Worm fishing for trout in streams is easy and effective, but there's a better way than you're doing it now!
Most people use a spinning rod, probably a fairly short ultralight. There's a better way, though, a way that will give you a more natural drift and better strike detection.
Although this page could be a whole new website devoted to fishing for trout in streams with worms and salmon eggs, for now at least it will be a section of within the Keiryu Fishing portion of TenkaraBum.com. It is an introduction to a fishing style developed in Japan for fishing mountain streams using worms, salmon eggs or nymphs taken from under the rocks on the stream.
The guts of the keiryu fishing style is a very long rod - 17 to 20 foot rods are common, and even longer ones are used in Japan. The style does not use a reel. The line is tied to the rod tip. Yeah, I know - it sounds like just a cane pole or crappie pole. The basic idea is similar, but the rods are hi tech - made with the latest carbon fiber technology so they're they're lighter, stronger, more compact when collapsed, and able to protect a very light line.
The light line is part of the system. The lighter the line, the more naturally your worm will drifting down the stream. A trout may have a brain the size of a pea, but it knows when something is moving too slow or too fast compared to everything else that is floating down the stream.
With the very long rod and the light line, your line is more nearly vertical, so it doesn't get caught up in current differentials nearly as much as you get when making long casts with a short rod. The current in a stream is not uniform, and if your line crosses areas where the current is flowing in different speeds, your worm is either getting pulled too fast or is moving too slow compared to the current it's in. Either one is a signal to the trout that something's wrong.
This is the typical hooking location when fishing keiryu style. There are very, very few deep hooked fish. It is easy to release small fish unharmed.
Here is another example of typical hooking location. The keiryu style of fishing allows extremely sensitive strike detection. You set the hook before the fish gets a chance to swallow the bait.
Take a look at the page on Ultralight Worm Fishing, which has proven to be extremely effective in streams that are relatively shallow (and can be used in slightly deeper streams with the addition of a light split shot or two. It is a technique that allows you to get the most natural drift possble, and at the same time minimize snags on rocks or the bottom.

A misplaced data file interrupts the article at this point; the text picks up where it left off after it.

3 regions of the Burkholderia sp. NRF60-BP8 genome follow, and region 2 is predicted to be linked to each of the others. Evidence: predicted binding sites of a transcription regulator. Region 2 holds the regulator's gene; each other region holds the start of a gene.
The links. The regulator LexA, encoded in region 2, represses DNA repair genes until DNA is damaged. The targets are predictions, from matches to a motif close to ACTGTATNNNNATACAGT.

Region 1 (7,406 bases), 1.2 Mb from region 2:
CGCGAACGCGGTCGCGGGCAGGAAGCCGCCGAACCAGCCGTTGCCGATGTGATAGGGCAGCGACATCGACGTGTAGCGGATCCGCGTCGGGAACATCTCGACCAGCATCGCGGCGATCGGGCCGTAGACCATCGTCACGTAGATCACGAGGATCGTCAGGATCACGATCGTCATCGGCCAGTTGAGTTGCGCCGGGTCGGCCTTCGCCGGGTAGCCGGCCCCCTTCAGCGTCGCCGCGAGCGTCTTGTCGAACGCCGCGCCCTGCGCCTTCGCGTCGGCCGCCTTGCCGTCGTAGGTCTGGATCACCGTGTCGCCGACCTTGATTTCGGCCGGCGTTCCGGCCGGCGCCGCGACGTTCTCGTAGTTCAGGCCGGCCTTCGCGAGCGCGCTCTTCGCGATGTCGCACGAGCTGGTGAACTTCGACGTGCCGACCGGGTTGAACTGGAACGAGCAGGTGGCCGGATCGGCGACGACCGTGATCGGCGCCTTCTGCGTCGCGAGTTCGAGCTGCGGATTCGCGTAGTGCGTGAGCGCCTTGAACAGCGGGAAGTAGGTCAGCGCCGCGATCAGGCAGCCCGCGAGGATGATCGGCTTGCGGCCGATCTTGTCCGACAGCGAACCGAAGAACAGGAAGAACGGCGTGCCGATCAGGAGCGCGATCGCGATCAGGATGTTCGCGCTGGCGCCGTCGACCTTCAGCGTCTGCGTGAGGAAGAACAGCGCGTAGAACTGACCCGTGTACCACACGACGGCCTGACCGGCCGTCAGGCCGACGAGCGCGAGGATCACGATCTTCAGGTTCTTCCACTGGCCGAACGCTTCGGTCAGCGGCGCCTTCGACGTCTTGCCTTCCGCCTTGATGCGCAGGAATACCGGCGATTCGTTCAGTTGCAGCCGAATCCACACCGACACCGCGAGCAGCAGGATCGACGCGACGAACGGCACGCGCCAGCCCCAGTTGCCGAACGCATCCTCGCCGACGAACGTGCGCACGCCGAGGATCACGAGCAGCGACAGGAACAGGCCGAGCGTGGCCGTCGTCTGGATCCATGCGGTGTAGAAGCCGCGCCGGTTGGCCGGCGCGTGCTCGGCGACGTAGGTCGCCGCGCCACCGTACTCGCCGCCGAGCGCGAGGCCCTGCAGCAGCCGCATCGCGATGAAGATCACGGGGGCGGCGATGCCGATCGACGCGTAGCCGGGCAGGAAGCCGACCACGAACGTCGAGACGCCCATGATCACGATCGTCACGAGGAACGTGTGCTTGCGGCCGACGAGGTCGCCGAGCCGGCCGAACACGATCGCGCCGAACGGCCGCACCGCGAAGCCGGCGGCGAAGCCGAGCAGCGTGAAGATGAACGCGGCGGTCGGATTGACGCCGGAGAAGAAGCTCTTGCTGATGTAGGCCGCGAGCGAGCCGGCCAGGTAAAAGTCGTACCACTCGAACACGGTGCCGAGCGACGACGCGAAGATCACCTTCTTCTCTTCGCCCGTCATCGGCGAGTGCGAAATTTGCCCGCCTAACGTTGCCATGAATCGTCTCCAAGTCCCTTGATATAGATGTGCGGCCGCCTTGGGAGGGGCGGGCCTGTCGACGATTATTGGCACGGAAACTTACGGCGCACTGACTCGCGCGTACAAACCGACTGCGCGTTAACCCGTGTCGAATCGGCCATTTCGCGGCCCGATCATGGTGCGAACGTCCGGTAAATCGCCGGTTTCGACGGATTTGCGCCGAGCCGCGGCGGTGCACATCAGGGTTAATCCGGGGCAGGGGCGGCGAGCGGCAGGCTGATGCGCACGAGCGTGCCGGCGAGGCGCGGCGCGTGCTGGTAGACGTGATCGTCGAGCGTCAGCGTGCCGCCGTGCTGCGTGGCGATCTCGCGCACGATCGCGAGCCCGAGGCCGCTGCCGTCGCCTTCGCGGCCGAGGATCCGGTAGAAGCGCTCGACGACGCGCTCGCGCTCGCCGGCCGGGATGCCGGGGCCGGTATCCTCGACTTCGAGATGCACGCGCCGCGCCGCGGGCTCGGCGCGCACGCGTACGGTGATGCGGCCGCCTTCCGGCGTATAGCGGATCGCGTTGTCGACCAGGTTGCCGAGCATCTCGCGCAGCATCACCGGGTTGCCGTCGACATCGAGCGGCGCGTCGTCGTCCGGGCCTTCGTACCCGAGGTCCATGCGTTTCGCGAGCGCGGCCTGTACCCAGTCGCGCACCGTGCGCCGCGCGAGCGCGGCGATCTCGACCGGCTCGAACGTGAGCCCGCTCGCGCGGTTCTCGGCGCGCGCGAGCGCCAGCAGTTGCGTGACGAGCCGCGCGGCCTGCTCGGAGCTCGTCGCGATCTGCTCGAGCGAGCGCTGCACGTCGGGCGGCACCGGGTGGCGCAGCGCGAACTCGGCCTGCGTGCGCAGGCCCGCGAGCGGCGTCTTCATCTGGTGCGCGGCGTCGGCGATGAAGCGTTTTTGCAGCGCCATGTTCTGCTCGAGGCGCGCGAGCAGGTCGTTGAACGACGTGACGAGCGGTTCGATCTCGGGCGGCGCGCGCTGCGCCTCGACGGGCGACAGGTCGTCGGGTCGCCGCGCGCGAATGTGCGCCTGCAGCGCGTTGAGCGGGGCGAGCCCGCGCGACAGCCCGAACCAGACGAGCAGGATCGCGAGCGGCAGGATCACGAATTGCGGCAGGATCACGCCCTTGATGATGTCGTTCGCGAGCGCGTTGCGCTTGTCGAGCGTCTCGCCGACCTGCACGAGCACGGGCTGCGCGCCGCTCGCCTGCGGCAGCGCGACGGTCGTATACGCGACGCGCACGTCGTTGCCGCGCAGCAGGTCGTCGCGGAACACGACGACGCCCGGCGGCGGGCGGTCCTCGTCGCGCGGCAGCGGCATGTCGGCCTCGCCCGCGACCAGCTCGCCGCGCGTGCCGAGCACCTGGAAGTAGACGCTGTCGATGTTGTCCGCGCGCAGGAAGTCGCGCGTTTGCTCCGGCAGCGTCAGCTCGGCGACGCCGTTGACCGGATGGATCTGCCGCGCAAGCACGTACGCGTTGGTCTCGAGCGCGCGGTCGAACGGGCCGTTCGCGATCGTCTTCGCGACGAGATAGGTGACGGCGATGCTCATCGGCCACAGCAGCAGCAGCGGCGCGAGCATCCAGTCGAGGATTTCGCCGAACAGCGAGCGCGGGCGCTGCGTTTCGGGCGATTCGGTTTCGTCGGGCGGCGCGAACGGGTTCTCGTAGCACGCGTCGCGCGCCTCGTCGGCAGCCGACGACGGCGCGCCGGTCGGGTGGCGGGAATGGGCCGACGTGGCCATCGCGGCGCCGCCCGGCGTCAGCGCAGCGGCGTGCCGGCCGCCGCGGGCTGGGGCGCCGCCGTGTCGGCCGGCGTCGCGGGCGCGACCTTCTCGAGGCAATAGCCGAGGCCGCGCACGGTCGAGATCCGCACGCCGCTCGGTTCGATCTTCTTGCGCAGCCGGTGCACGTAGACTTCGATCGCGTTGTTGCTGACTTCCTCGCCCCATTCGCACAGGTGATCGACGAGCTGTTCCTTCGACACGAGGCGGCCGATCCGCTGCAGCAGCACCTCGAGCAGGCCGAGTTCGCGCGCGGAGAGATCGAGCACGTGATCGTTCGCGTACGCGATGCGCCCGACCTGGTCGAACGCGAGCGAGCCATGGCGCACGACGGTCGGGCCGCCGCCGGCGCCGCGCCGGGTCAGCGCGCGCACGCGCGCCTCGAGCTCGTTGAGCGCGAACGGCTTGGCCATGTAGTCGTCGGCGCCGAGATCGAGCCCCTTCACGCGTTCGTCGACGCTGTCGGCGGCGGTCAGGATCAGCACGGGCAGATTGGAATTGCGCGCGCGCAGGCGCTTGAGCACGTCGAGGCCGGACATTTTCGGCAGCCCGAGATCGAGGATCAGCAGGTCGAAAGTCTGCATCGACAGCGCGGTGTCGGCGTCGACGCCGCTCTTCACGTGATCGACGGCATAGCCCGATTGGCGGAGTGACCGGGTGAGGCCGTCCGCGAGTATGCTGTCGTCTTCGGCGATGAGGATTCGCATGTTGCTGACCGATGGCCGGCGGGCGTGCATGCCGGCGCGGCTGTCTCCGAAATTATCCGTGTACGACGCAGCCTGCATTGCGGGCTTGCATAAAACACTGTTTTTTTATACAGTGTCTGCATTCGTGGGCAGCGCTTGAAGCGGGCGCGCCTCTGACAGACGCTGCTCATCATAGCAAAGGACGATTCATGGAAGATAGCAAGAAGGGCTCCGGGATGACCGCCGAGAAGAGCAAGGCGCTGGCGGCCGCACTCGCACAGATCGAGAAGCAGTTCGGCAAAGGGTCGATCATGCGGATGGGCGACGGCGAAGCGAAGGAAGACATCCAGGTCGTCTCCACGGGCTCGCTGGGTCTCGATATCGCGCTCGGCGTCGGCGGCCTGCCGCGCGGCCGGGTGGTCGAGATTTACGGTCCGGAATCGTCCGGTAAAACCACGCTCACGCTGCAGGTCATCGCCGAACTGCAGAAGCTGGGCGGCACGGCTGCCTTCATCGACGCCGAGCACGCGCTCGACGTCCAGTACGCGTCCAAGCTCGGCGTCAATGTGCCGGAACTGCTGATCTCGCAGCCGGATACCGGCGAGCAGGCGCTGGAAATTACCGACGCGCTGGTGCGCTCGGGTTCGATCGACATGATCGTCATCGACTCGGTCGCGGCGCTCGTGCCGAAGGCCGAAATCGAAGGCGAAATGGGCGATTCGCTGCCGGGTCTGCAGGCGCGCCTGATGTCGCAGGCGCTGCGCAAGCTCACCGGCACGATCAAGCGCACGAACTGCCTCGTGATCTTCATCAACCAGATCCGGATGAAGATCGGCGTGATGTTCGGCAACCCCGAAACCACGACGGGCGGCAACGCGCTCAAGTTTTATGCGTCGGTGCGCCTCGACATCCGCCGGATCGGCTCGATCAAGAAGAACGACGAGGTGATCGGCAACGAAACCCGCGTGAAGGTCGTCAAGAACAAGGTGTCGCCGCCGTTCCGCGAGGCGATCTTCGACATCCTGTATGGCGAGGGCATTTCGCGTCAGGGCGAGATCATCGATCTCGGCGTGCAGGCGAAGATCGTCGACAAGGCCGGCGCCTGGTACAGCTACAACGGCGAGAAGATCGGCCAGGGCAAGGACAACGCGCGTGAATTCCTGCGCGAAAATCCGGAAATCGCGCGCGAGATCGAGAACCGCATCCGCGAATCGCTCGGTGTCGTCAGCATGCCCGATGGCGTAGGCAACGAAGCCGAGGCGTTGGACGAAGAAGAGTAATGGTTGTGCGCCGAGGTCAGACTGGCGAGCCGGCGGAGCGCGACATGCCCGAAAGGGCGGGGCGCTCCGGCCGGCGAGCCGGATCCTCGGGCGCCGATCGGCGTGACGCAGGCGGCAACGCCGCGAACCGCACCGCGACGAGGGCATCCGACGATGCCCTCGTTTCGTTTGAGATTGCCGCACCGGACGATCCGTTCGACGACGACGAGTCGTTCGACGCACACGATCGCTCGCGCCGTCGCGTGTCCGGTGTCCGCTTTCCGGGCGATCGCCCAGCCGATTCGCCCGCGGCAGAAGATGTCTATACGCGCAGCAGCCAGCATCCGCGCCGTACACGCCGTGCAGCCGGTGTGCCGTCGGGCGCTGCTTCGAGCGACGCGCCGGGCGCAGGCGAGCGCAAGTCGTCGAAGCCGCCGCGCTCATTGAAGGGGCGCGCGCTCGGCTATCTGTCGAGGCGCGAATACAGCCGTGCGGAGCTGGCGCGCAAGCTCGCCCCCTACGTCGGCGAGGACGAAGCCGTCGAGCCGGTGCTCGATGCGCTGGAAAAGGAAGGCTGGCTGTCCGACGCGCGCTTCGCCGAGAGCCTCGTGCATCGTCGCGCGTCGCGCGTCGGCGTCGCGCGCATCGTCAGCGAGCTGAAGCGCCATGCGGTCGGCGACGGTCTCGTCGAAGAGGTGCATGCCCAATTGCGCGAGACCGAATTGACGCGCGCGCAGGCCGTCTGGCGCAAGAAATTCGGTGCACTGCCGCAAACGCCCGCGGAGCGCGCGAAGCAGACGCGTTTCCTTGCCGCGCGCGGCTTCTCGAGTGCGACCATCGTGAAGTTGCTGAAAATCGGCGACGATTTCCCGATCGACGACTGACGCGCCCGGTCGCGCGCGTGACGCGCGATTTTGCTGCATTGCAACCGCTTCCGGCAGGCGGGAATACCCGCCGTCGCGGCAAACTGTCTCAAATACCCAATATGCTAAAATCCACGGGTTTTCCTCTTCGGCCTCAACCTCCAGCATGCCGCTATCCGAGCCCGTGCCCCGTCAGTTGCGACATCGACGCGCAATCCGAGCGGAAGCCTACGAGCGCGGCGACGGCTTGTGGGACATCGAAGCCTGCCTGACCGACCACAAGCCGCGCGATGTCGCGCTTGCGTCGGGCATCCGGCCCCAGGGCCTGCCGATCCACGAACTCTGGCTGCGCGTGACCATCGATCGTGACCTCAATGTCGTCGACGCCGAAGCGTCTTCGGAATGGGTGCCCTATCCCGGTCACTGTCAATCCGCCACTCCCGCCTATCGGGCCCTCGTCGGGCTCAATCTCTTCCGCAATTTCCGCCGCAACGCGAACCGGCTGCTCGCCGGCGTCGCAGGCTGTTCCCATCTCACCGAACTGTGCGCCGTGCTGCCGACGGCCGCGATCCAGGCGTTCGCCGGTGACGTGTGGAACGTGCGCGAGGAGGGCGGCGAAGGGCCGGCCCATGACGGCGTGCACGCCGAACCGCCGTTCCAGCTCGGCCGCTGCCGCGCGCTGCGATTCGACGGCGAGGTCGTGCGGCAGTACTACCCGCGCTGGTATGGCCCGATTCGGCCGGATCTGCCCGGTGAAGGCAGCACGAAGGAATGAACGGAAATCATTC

One of the biggest advantages of keiyru fishing compared to the style of bait fishing that do here now is the very sensitive strike detection it allows. You can set the hook before a fish has a chance to swallow the worm. Thus, keiryu fishing is fully consistent with a catch and release approach to the sport.
Whether you use the Ultralight Worm Fishing approach outlined above, or a more traditional approach with keiryu yarn markers, Keiryu Sight Fishing is better than waiting to feel the fish on the line.
In earlier times, authors who wrote about fly fishing also wrote about worm fishing. Fishing a worm upstream in low clear water was considered by most authors to be as technical and requiring as much skill as fishing a fly. The first mention I have found of fishing "the upstream worm" was in the chapters that Charles Cotton wrote for the 5th edition of Izaak Walton's The Compleat Angler.
I am fortunate that Les Albjerg has taken to worm fishing (hook, line and sinker!). I am doubly fortunate that he has contributed several articles outlining what he has discovered in his attempt to master this ancient art.
To learn more about raising your own worms for trout fishing, please read his article on Red Wigglers.
To decide which worms to raise, please read his article on Composting Worms.
To learn how you can start small, even in a small apartment, please read his article on the Park Ave. Worm Ranch.
Ever wish you could fish in the Fly Fishing Only sections? With this fishing method you can! I have developed a dead simple "fly" that is legal in Fly Fishing Only areas, even ones that require barbless hooks. It takes seconds to tie and all you need is a pair of scissors. You don't need a vise or any other tools!
Learn how to tie the Overhand Worm and fish with "worms" even where worm fishing is not legal. Some states do not allow the keiryu fishing style in Fly Fishing Only areas, though. (Maybe it's TOO effective!)
You might even decide to fish with Overhand Worms all the time. They're a lot cheaper than buying worms, and boy, to they work!
Rainbow trout caught with Overhand Worm.
Brown trout caught with Overhand Worm
Brook Trout caught with Overhand Worm
Fish eat worms! Sure, they'll hold onto a real worm longer than they will one made of chenille, but the keiryu fishing method is so sensitive that you'll know you have a bite before the fish realizes the Overhand Worm isn't real.
Of course, if fishing with bait is allowed, that's probably what I'll do. It just works! Here's a trip where worm fishing for trout worked very well, and one that explored using very small hooks and very light line.
Please bookmark this page. I will expand it and provide a lot more details on this page until I have time to build a whole new website.